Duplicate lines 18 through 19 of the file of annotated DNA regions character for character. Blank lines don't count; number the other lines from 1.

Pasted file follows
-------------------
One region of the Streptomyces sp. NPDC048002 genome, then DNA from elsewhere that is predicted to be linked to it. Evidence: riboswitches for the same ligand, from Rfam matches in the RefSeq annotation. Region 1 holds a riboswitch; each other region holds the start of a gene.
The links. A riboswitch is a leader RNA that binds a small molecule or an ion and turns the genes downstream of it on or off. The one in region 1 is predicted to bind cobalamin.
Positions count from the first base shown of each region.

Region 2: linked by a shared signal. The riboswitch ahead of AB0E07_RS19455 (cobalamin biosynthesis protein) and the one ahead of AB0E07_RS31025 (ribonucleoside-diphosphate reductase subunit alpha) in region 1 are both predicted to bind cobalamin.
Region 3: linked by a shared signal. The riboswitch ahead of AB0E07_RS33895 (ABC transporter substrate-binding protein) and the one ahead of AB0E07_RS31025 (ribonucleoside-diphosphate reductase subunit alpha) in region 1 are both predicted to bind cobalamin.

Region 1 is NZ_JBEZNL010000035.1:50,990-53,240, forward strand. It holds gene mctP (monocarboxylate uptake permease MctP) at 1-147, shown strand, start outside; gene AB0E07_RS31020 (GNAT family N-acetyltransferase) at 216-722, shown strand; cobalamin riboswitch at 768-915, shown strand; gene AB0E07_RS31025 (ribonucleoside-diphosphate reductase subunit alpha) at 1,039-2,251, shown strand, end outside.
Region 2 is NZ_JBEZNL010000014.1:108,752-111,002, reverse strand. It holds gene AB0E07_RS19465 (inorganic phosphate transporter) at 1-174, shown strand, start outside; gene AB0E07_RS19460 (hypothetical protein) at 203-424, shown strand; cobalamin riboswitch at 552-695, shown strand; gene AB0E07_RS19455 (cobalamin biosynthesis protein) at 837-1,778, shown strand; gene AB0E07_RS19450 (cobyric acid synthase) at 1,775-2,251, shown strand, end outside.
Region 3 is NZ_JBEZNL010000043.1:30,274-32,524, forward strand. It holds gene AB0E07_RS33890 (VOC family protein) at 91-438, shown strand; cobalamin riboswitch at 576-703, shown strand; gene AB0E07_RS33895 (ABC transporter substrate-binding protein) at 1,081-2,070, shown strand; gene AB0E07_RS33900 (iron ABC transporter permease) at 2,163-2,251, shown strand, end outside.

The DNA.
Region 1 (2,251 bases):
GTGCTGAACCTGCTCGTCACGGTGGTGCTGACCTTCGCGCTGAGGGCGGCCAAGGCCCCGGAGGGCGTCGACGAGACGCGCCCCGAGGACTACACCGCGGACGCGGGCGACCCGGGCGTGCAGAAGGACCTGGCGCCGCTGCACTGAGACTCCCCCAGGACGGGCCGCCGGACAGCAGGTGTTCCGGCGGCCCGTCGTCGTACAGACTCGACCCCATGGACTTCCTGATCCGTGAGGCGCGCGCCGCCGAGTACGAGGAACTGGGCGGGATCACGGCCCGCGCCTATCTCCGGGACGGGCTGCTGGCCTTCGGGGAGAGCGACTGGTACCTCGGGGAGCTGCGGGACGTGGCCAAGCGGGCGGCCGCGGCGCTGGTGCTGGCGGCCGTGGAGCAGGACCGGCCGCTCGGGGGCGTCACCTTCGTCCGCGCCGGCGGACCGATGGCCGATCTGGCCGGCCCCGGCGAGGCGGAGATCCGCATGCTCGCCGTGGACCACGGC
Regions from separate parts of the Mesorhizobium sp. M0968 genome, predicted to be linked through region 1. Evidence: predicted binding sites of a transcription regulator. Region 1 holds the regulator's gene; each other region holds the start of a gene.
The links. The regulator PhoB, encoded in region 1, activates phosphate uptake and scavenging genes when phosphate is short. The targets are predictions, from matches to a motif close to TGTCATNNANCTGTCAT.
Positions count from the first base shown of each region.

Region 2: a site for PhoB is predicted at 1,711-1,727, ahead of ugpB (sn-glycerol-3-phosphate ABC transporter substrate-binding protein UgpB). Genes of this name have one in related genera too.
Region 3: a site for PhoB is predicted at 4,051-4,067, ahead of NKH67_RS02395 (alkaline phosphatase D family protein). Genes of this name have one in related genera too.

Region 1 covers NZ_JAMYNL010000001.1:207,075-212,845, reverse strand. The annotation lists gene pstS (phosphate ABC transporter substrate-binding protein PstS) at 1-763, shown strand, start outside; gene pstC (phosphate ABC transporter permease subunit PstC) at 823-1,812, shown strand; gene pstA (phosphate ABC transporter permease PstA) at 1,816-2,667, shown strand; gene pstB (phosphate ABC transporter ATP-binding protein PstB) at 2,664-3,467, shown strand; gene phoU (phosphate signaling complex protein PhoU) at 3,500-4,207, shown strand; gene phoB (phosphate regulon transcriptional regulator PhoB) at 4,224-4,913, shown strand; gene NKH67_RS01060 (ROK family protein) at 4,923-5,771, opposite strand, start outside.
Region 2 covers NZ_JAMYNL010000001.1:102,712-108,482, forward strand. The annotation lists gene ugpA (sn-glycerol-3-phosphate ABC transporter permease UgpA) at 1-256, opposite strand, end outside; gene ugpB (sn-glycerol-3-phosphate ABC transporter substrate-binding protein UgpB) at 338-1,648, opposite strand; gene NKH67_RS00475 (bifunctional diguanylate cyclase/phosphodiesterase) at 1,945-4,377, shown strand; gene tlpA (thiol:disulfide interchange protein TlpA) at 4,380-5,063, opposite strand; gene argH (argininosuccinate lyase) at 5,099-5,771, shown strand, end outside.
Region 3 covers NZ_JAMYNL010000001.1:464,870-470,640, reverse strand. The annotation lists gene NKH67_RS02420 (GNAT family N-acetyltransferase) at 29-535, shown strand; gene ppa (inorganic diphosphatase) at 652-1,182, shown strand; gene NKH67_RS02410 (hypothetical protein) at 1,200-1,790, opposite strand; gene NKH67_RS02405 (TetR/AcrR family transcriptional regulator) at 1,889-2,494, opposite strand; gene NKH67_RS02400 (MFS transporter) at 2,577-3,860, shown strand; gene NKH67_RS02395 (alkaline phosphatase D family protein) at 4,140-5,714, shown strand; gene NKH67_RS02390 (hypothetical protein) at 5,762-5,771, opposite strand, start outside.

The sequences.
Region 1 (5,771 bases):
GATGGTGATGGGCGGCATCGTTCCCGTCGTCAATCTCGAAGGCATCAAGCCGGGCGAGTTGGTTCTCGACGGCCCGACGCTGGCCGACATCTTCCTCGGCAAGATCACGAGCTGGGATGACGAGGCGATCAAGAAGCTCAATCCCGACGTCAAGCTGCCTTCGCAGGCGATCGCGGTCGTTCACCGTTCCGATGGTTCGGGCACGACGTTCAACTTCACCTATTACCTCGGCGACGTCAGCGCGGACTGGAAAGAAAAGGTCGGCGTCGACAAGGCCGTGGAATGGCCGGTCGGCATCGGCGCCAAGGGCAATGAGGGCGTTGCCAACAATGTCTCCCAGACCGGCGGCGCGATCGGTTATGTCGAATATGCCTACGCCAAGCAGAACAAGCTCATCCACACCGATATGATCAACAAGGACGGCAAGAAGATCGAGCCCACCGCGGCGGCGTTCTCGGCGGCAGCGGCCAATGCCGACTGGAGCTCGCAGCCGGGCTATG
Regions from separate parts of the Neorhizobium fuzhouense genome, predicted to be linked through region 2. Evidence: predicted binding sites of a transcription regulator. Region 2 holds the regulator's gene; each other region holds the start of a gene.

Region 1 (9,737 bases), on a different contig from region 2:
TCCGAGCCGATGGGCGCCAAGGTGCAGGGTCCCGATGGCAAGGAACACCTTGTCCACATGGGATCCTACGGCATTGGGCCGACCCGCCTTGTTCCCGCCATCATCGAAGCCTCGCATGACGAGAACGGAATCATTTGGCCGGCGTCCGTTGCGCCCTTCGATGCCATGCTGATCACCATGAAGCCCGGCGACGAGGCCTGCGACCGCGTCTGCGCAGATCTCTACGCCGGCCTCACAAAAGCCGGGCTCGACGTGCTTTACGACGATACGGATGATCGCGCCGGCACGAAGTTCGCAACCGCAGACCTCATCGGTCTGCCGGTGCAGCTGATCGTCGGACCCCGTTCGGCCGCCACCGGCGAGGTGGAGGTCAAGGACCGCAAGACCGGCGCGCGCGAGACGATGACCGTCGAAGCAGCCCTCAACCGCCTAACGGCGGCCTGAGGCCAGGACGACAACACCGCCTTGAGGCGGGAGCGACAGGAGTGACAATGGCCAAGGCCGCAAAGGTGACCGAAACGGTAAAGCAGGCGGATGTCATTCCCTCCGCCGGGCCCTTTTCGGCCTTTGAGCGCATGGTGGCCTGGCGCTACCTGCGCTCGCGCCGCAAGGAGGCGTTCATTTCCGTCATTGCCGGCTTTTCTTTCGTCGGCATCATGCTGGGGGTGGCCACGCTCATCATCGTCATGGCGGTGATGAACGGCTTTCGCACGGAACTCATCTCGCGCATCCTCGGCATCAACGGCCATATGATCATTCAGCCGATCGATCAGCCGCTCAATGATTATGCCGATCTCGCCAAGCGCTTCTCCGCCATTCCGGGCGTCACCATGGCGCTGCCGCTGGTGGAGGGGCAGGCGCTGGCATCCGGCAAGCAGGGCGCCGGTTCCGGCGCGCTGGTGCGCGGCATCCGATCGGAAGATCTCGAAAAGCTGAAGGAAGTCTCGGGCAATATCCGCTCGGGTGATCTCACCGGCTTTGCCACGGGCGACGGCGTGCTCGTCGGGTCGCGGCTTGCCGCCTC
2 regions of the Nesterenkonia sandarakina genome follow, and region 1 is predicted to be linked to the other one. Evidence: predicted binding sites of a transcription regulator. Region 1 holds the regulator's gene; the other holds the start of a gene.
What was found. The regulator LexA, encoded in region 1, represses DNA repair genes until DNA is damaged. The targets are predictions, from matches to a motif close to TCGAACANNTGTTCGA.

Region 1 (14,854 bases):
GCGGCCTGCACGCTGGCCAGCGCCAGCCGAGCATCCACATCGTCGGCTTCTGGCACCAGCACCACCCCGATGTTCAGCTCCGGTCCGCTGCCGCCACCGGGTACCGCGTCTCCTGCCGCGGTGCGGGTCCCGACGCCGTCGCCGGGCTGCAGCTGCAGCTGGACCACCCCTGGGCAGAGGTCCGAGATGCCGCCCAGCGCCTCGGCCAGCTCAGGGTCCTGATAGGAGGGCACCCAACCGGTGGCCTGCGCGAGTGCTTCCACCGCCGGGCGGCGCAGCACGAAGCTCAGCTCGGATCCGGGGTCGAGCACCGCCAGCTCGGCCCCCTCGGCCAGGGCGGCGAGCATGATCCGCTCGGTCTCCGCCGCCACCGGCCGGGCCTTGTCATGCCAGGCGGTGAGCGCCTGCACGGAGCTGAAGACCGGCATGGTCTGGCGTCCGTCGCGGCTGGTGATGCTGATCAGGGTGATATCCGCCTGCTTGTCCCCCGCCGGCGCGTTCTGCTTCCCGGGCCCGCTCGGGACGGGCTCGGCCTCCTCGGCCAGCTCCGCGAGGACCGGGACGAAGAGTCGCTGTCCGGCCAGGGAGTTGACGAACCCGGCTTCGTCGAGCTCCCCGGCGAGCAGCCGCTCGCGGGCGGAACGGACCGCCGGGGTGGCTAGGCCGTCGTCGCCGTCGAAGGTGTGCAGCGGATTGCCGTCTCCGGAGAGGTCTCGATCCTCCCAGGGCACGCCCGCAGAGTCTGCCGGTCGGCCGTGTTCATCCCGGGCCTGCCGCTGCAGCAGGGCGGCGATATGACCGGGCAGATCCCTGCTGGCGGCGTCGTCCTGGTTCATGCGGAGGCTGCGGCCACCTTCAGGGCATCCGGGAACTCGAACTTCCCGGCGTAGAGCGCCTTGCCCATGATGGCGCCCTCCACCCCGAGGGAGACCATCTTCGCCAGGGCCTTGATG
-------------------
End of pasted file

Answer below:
Region 2 covers NZ_JAMYNL010000001.1:102,712-108,482, forward strand. The annotation lists gene ugpA (sn-glycerol-3-phosphate ABC transporter permease UgpA) at 1-256, opposite strand, end outside; gene ugpB (sn-glycerol-3-phosphate ABC transporter substrate-binding protein UgpB) at 338-1,648, opposite strand; gene NKH67_RS00475 (bifunctional diguanylate cyclase/phosphodiesterase) at 1,945-4,377, shown strand; gene tlpA (thiol:disulfide interchange protein TlpA) at 4,380-5,063, opposite strand; gene argH (argininosuccinate lyase) at 5,099-5,771, shown strand, end outside.
Region 3 covers NZ_JAMYNL010000001.1:464,870-470,640, reverse strand. The annotation lists gene NKH67_RS02420 (GNAT family N-acetyltransferase) at 29-535, shown strand; gene ppa (inorganic diphosphatase) at 652-1,182, shown strand; gene NKH67_RS02410 (hypothetical protein) at 1,200-1,790, opposite strand; gene NKH67_RS02405 (TetR/AcrR family transcriptional regulator) at 1,889-2,494, opposite strand; gene NKH67_RS02400 (MFS transporter) at 2,577-3,860, shown strand; gene NKH67_RS02395 (alkaline phosphatase D family protein) at 4,140-5,714, shown strand; gene NKH67_RS02390 (hypothetical protein) at 5,762-5,771, opposite strand, start outside.